People who have trouble hearing, whether they wear hearing aids or not, typically get some of their speech understanding visually – especially when there is background noise, or several people are talking at the same time. This is commonly referred to as lipreading or speechreading. It is a skill we learn very early in life, but typically don’t use on a regular basis. At least not until later, when we begin to have less than optimal hearing abilities.
Most visual information is taken away if a person we are listening to is wearing a face mask. I have heard a number of patients over the past several months who were managing their hearing loss fairly well, and then suddenly, they started having significantly more trouble once face masks became a part of our daily lives.
One patient, in particular, has had her hearing loss monitored for several years and has always managed to “get by”. Suddenly she was no longer “getting by”, especially at work. I’m happy to report that she is now doing much better with her new hearing aids.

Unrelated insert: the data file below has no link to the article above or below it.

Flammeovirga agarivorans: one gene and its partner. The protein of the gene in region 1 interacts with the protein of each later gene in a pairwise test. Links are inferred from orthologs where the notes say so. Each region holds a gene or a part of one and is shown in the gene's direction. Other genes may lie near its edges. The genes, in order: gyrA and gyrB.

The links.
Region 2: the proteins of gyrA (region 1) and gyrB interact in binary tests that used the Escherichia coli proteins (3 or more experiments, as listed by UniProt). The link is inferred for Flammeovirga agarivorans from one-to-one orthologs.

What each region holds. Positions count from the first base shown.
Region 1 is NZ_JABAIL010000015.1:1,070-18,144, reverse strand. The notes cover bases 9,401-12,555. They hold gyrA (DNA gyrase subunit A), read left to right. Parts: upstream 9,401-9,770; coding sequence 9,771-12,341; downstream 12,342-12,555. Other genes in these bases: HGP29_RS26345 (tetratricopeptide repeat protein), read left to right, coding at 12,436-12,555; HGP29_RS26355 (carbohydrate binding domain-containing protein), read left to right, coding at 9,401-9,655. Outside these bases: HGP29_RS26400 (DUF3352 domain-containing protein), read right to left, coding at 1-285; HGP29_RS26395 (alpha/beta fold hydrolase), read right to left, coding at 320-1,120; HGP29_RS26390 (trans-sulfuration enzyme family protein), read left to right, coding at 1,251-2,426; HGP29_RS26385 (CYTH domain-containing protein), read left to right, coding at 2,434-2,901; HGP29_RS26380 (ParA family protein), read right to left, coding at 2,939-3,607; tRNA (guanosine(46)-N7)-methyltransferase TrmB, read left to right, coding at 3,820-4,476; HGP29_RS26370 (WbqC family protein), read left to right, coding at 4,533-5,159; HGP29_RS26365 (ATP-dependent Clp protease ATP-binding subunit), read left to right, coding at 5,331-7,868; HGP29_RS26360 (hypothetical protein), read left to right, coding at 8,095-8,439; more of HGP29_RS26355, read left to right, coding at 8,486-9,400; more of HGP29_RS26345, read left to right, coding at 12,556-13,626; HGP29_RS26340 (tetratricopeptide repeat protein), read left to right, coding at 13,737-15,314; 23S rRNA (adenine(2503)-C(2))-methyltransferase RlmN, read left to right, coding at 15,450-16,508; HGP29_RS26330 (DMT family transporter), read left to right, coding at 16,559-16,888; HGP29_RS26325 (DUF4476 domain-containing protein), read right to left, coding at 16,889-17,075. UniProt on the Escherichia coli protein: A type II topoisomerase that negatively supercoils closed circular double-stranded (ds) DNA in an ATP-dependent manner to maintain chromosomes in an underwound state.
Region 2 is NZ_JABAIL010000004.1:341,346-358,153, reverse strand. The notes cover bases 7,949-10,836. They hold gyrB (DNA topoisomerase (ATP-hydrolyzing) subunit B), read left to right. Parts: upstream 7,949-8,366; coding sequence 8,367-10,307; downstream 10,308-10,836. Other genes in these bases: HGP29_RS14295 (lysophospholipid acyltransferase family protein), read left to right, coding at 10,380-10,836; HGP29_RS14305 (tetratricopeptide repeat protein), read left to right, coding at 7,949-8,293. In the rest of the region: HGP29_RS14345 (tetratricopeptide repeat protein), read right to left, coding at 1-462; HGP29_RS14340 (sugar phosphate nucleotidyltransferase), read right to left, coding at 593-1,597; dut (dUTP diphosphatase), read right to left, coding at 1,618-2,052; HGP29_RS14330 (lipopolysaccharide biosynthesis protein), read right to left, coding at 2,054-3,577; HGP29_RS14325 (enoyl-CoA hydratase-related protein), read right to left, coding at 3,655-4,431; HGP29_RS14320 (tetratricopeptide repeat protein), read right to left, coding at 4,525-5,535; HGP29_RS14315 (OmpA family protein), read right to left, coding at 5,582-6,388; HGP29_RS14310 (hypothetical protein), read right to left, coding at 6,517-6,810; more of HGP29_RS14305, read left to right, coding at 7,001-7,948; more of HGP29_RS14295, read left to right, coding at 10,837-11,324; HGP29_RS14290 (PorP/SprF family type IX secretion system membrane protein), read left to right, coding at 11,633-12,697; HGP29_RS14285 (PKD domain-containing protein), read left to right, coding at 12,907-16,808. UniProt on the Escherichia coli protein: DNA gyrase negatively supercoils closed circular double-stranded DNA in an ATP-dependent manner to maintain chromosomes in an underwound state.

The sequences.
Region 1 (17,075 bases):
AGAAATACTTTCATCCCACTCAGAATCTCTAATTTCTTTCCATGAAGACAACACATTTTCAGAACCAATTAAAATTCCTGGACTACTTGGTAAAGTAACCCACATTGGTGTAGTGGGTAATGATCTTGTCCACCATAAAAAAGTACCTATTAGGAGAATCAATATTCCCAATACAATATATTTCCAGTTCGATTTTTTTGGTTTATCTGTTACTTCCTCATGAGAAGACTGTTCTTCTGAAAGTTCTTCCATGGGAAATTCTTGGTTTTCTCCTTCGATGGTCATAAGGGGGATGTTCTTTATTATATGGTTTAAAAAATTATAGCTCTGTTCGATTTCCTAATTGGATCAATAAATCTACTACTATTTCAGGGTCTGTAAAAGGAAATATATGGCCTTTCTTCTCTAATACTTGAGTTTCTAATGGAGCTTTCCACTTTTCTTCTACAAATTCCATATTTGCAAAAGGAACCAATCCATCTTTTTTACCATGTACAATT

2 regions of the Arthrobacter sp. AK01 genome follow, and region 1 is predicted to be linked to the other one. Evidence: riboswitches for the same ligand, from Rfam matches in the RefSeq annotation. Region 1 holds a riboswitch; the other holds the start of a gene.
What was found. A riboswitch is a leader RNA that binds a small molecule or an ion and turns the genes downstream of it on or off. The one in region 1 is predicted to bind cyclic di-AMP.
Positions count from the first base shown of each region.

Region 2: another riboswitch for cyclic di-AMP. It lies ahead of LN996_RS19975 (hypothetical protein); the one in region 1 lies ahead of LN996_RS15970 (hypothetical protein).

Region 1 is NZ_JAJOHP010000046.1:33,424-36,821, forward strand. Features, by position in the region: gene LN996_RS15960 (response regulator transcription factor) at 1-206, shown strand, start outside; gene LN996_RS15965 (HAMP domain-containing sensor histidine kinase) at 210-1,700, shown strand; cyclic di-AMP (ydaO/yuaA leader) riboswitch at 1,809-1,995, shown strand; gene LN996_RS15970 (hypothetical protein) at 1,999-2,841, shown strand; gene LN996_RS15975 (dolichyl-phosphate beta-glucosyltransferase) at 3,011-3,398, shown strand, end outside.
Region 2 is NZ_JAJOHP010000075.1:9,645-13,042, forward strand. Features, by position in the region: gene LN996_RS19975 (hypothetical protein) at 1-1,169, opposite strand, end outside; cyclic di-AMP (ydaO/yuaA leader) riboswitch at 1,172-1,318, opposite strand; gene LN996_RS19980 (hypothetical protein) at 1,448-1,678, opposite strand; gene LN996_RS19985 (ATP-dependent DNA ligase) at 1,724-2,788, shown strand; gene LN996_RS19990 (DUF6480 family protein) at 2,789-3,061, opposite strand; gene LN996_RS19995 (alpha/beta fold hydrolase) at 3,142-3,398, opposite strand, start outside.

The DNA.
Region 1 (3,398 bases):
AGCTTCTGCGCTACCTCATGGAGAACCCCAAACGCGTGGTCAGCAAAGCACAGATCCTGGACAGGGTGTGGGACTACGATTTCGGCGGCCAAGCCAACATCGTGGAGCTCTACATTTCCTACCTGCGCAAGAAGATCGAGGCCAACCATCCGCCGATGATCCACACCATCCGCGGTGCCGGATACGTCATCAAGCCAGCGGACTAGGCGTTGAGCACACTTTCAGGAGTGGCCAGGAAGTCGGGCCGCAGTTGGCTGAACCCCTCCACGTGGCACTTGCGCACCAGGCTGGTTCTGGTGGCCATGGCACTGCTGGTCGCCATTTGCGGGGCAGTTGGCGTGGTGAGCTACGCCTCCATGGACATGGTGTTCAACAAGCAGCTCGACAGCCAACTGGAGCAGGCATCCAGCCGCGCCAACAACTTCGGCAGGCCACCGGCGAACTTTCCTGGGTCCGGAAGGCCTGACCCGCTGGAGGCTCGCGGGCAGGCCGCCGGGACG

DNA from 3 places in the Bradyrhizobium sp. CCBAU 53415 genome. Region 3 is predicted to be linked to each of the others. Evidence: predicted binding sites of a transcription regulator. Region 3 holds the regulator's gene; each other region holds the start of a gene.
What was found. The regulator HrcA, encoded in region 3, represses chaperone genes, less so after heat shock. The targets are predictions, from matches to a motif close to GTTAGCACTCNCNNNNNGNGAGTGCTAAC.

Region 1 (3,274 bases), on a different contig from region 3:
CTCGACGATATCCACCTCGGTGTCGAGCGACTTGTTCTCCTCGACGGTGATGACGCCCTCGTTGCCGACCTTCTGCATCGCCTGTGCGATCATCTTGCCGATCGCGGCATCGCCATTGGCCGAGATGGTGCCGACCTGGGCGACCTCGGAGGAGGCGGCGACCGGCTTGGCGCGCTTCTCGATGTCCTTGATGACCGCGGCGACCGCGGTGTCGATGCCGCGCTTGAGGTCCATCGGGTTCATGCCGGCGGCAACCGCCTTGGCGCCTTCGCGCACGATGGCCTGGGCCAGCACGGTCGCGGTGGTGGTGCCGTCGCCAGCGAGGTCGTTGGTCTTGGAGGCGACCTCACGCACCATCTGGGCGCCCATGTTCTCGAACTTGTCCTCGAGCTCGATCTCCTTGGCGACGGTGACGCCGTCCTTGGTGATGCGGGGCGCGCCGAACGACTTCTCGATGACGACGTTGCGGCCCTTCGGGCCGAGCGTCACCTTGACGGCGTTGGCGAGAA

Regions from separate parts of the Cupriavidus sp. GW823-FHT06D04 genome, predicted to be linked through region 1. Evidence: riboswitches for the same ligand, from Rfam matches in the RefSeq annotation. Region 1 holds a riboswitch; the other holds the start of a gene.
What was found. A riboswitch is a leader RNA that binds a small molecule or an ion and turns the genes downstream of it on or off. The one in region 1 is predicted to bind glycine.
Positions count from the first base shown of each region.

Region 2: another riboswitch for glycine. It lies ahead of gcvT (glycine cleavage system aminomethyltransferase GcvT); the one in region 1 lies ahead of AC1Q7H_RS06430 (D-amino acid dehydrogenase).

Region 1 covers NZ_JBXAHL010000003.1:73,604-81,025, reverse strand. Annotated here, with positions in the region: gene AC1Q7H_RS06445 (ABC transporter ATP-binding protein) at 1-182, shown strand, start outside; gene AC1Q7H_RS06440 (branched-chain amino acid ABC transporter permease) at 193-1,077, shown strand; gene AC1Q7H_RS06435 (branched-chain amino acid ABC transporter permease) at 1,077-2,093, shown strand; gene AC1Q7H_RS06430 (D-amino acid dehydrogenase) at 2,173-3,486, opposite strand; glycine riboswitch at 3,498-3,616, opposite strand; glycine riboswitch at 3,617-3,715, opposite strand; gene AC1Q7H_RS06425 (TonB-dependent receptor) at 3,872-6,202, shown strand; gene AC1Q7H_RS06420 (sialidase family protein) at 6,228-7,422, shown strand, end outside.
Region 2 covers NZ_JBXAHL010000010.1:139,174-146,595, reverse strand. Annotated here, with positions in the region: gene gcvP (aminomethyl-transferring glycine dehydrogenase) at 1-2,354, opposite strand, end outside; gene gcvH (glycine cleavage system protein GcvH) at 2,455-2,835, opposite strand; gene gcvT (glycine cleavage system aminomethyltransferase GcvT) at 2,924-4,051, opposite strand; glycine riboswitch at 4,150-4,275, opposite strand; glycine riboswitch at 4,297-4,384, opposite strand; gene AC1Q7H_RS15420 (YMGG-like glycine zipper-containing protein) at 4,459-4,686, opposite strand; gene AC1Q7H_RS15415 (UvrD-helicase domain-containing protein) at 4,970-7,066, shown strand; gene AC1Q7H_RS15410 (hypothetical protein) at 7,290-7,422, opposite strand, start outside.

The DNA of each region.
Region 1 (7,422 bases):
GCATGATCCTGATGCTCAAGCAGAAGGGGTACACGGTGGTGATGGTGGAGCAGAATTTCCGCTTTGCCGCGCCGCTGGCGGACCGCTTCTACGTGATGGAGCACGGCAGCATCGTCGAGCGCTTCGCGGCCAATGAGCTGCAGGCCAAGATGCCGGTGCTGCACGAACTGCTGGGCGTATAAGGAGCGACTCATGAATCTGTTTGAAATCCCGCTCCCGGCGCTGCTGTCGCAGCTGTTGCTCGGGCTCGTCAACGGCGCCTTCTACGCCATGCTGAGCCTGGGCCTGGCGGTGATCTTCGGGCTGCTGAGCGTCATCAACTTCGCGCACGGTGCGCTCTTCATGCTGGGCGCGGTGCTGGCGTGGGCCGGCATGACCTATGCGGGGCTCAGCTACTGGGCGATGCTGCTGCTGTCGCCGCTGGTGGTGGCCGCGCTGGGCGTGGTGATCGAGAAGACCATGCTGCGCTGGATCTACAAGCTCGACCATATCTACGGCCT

Facemasks reduce the amount of sound we are receiving from the person who is speaking. If you have ever had trouble understanding someone who tends to cover their mouth with their hand, it’s a very similar issue. Unfortunately, face masks tend to dampen the higher frequencies more than, the lower frequencies. This makes the person sound more mumbled and less clear.
Some masks are clear around the mouth area, giving minimal assistance to the listener, but the clear area tends to fog up. Also, breathing while wearing them may be more difficult and these masks are not easy to acquire.
The best advice I can give until the masks are no longer in everyday use is to advocate for yourself. Don’t hesitate to ask people to look at you directly when they are talking. And be quick to ask folks to speak up or repeat something if you didn’t understand.
Having less than normal hearing is nothing to be embarrassed about, and it is perfectly ok to politely ask people to repeat things if you don’t understand what they said.